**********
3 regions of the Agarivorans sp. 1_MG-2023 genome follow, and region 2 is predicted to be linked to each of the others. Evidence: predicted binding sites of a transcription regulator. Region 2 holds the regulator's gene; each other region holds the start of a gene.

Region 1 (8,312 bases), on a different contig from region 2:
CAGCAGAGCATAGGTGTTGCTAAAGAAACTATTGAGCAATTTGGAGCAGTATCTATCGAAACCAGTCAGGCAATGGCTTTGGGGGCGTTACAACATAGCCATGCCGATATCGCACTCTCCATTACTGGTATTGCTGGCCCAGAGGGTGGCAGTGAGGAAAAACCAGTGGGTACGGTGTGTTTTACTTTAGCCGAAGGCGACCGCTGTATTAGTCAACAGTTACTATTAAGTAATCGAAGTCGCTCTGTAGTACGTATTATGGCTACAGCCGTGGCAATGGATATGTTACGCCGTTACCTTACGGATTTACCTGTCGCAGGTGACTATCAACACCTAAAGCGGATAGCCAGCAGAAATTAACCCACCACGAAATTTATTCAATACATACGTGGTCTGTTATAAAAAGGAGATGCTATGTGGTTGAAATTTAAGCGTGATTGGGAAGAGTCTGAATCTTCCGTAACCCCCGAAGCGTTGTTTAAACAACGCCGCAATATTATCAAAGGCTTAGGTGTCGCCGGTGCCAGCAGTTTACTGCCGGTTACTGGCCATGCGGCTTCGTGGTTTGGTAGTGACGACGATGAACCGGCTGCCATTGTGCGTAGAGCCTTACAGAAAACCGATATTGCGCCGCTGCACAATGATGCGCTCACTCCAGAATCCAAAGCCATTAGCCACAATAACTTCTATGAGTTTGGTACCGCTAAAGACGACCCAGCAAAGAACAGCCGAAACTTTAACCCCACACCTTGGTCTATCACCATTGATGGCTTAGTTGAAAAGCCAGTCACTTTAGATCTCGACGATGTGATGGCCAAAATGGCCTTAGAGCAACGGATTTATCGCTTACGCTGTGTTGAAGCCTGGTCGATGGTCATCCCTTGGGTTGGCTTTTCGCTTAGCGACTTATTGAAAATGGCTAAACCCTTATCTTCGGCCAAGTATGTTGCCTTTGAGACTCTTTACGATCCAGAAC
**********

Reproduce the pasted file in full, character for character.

3 regions of the Agarivorans sp. 1_MG-2023 genome follow, and region 2 is predicted to be linked to each of the others. Evidence: predicted binding sites of a transcription regulator. Region 2 holds the regulator's gene; each other region holds the start of a gene.

Region 1 (8,312 bases), on a different contig from region 2:
CAGCAGAGCATAGGTGTTGCTAAAGAAACTATTGAGCAATTTGGAGCAGTATCTATCGAAACCAGTCAGGCAATGGCTTTGGGGGCGTTACAACATAGCCATGCCGATATCGCACTCTCCATTACTGGTATTGCTGGCCCAGAGGGTGGCAGTGAGGAAAAACCAGTGGGTACGGTGTGTTTTACTTTAGCCGAAGGCGACCGCTGTATTAGTCAACAGTTACTATTAAGTAATCGAAGTCGCTCTGTAGTACGTATTATGGCTACAGCCGTGGCAATGGATATGTTACGCCGTTACCTTACGGATTTACCTGTCGCAGGTGACTATCAACACCTAAAGCGGATAGCCAGCAGAAATTAACCCACCACGAAATTTATTCAATACATACGTGGTCTGTTATAAAAAGGAGATGCTATGTGGTTGAAATTTAAGCGTGATTGGGAAGAGTCTGAATCTTCCGTAACCCCCGAAGCGTTGTTTAAACAACGCCGCAATATTATCAAAGGCTTAGGTGTCGCCGGTGCCAGCAGTTTACTGCCGGTTACTGGCCATGCGGCTTCGTGGTTTGGTAGTGACGACGATGAACCGGCTGCCATTGTGCGTAGAGCCTTACAGAAAACCGATATTGCGCCGCTGCACAATGATGCGCTCACTCCAGAATCCAAAGCCATTAGCCACAATAACTTCTATGAGTTTGGTACCGCTAAAGACGACCCAGCAAAGAACAGCCGAAACTTTAACCCCACACCTTGGTCTATCACCATTGATGGCTTAGTTGAAAAGCCAGTCACTTTAGATCTCGACGATGTGATGGCCAAAATGGCCTTAGAGCAACGGATTTATCGCTTACGCTGTGTTGAAGCCTGGTCGATGGTCATCCCTTGGGTTGGCTTTTCGCTTAGCGACTTATTGAAAATGGCTAAACCCTTATCTTCGGCCAAGTATGTTGCCTTTGAGACTCTTTACGATCCAGAAC